Tanna Frederick hopes audiences will warm to ‘Defrost’

From left: Bruce Davison, Christopher Atkins, Tanna Frederick, Ethan Rains, Clinton Valencia and Carl Weathers smile at the viewer in "Defrost." Within his virtual reality experience narrative at New Frontier, the viewer "becomes" Joan, who wakes up from a 30-year cryogenic freeze, unable to talk. (Ryan Whitehead)

How would it be to wake up from a 30-year cryogenic freeze, unable to talk? How would you react to your family, who have become nearly unrecognizable?

Viewers will get a glimpse of that feeling when they see "Defrost" at Sundance Film Festival’s New Frontier VR Experiences.

In this science-fiction virtual reality narrative experience, the viewer, using individual VR goggles, experiences the world through the eyes of Joan Garrison, played by Kelly DeSarla.

Tanna Frederick is the producer of "Defrost" and she spoke to The Park Record about this ground-breaking project.

"This isn’t just a project with a ‘wow’ factor to it," Frederick said "Sure it was virtual reality and is an eye-candy experience, but it isn’t all about a seat to a Lakers game or a behind-the-scene of a rock concert, which are all great. It is a narrative experience that takes the viewer into another life."

Frederick joined forces with film director, Randal Kleiser, who has experimented with technology since he first used digital morphing in the 1986 film "Flight of the Navigator."

"Randal came to me with the pilot he had written in 1968, while he was at USC, and it still held up," Frederick said "We had wanted to work together forever and I told him that I’d produce it."

The creative team also included John Pattyson, executive producer of Immersive Media (IM 360), the company that provided the filming equipment for "Defrost" and handled the post production.

"We used 360 technology and we would strap the camera onto a wheelchair and Randal would go through with the blocking," Frederick said. "We knew that we needed to get the viewers to pay attention to the activities in the film."

"The 360 allowed one take with Randal pushing the wheelchair all over the place, while we all acted around it," she said. "It was like reverse theatre in the round. Instead of having the audience around you, you were acting around a camera that was set on a wheelchair and adorned with a dummy’s head. It was pretty fun."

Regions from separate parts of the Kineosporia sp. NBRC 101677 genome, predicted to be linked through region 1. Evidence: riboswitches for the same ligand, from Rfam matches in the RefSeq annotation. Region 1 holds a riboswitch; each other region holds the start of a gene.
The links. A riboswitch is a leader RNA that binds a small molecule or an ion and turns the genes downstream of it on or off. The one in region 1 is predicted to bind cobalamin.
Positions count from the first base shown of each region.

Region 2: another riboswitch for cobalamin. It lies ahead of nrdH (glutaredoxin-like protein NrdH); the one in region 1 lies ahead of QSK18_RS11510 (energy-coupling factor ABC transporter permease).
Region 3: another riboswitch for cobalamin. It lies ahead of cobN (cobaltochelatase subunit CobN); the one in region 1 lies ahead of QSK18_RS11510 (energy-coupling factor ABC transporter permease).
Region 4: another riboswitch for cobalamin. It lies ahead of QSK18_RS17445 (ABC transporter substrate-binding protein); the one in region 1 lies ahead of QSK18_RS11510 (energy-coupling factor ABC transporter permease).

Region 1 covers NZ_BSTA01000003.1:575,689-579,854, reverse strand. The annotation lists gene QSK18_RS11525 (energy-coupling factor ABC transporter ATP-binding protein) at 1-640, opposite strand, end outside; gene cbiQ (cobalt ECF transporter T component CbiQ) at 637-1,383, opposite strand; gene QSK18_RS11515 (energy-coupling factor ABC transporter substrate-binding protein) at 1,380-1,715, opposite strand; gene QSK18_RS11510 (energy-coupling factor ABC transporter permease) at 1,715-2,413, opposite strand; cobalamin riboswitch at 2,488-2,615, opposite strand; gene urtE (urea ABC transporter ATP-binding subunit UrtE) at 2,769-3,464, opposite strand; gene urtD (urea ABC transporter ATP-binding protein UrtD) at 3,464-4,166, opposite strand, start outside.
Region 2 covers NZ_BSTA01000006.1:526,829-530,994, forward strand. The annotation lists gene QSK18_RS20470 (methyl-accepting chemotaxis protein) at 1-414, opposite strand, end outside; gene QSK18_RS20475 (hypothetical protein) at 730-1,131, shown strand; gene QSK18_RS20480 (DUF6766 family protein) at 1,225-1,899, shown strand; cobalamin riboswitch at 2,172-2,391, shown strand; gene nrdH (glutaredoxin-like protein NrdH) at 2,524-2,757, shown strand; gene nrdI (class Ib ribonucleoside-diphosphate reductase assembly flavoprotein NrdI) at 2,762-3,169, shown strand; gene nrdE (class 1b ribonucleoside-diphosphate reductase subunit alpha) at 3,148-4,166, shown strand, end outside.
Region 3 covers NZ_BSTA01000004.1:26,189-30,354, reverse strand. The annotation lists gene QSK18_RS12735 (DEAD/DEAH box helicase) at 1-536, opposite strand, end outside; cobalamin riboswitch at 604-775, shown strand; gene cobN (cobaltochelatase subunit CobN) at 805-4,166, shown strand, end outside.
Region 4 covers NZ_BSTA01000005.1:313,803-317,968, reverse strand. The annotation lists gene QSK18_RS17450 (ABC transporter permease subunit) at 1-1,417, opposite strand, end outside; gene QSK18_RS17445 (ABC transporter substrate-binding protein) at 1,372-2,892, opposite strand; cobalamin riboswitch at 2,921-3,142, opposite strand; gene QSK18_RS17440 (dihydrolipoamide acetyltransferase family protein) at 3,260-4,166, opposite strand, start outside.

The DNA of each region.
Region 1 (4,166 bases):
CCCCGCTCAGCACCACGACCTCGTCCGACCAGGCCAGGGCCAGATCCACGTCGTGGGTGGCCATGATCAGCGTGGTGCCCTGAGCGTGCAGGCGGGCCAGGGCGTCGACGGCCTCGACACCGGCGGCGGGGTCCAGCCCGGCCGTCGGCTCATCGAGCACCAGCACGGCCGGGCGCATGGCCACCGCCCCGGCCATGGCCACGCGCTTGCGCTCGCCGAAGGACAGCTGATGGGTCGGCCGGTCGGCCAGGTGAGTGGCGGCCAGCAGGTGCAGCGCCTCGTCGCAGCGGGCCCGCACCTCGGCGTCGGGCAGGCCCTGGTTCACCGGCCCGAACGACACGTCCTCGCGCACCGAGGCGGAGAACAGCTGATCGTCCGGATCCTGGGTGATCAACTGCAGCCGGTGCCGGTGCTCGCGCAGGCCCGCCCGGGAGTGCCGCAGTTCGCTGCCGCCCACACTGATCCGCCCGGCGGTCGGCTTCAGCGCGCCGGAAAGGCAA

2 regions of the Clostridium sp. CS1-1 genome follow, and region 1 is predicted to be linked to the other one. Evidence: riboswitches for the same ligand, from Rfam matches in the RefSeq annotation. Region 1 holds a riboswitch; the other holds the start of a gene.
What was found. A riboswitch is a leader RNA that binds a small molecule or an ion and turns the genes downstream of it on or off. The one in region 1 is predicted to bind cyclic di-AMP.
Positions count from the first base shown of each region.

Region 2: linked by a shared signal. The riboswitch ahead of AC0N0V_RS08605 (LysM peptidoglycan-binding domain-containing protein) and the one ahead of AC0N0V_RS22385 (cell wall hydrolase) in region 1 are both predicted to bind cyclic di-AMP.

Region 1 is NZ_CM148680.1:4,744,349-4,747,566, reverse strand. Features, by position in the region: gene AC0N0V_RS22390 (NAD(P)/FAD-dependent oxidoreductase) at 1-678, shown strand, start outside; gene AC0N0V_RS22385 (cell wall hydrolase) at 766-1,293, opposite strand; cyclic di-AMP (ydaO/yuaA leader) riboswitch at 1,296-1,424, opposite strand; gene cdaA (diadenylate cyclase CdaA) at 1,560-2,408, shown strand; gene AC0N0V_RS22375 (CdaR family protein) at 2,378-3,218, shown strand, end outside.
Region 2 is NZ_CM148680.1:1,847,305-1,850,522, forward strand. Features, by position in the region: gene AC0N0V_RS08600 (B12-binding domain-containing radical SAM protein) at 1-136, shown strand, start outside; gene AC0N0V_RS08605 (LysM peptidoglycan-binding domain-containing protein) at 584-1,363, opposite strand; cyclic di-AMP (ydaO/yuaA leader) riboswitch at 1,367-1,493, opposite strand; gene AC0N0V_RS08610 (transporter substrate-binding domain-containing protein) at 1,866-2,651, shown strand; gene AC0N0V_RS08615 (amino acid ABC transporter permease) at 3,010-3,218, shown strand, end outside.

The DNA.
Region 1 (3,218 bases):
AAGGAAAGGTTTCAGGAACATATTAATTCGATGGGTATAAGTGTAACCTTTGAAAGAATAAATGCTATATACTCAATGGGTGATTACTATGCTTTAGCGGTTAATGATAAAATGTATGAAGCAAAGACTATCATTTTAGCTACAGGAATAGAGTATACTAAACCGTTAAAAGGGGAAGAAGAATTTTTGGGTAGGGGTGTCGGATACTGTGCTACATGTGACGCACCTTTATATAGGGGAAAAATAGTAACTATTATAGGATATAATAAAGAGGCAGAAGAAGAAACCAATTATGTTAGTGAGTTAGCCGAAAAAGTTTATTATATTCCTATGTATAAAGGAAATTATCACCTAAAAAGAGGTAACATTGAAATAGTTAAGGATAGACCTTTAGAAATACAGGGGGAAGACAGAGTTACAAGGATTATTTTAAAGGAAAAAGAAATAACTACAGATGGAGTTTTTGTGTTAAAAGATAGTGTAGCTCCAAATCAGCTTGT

The catch is the first-person perspective, which has already made an impact on Frederick and Kleiser’s close friends and family members who have seen the pilot in the 12-episode series.

"They empathized with Joan, who can’t talk and is literally meeting her family, who is completely unrecognizable to her," Frederick said. "Randal wrote the rest of the episodes and they all had a hook at the end that made the viewers want to binge."

Not only is Frederick the producer, she also portrays Garrison’s daughter, Beverly Perez.

"When I talk to Joan, it’s set up in a way that I appear to be talking right at the viewers," she said. "I’ll say, ‘Hey Mommy, I want to tell you I love you,’ or ‘Can I still call you Mommy because it’s been so long since I’ve lost you,’ and we’ve had some great responses to that, because it brings out the viewers’ emotions."

When Frederick and Kleiser showed the episode to Kelsey’s mother, the reaction was immediate.

"She is 84 or something like that and has all of her faculties, but watched it while in her hospital bed," Frederick said. "As she watched, she began speaking back to my character. When I said, ‘Can I call you mother,’ she said, ‘Oh, yes. I would like that very much.’

"I love that this experience gives the elderly or those who are sedentary a way to feel they are actually taking part of an event," she said. "It’s been exciting and thrilling to watch, because it’s all about the power of telling the story."

Adding to the power of the script are the actors, including Bruce Davidson, Veronica Cartwright, Harry Hamlin and Chris Atkins.

"People feel a familiarity with the cast, because they grew up with these actors in one way or another," Frederick said. "They see these familiar faces and go on this journey."

Although Frederick was worried at first at the way the VR goggles isolated the viewer, she also realized how unifying the experience could be with a group of people.

"This is a great tool to have because you can get a mass population to take a second and immerse themselves in a situation where they all feel this emotion together as they gain more information about this character in each episode," she said. "I feel so fortunate to have produced it and we’re excited to make it into Sundance. That is the ultimate gold star and I’m a fifth grader."

"Defrost" is at New Frontier during the Sundance Film Festival. For more information, visit .

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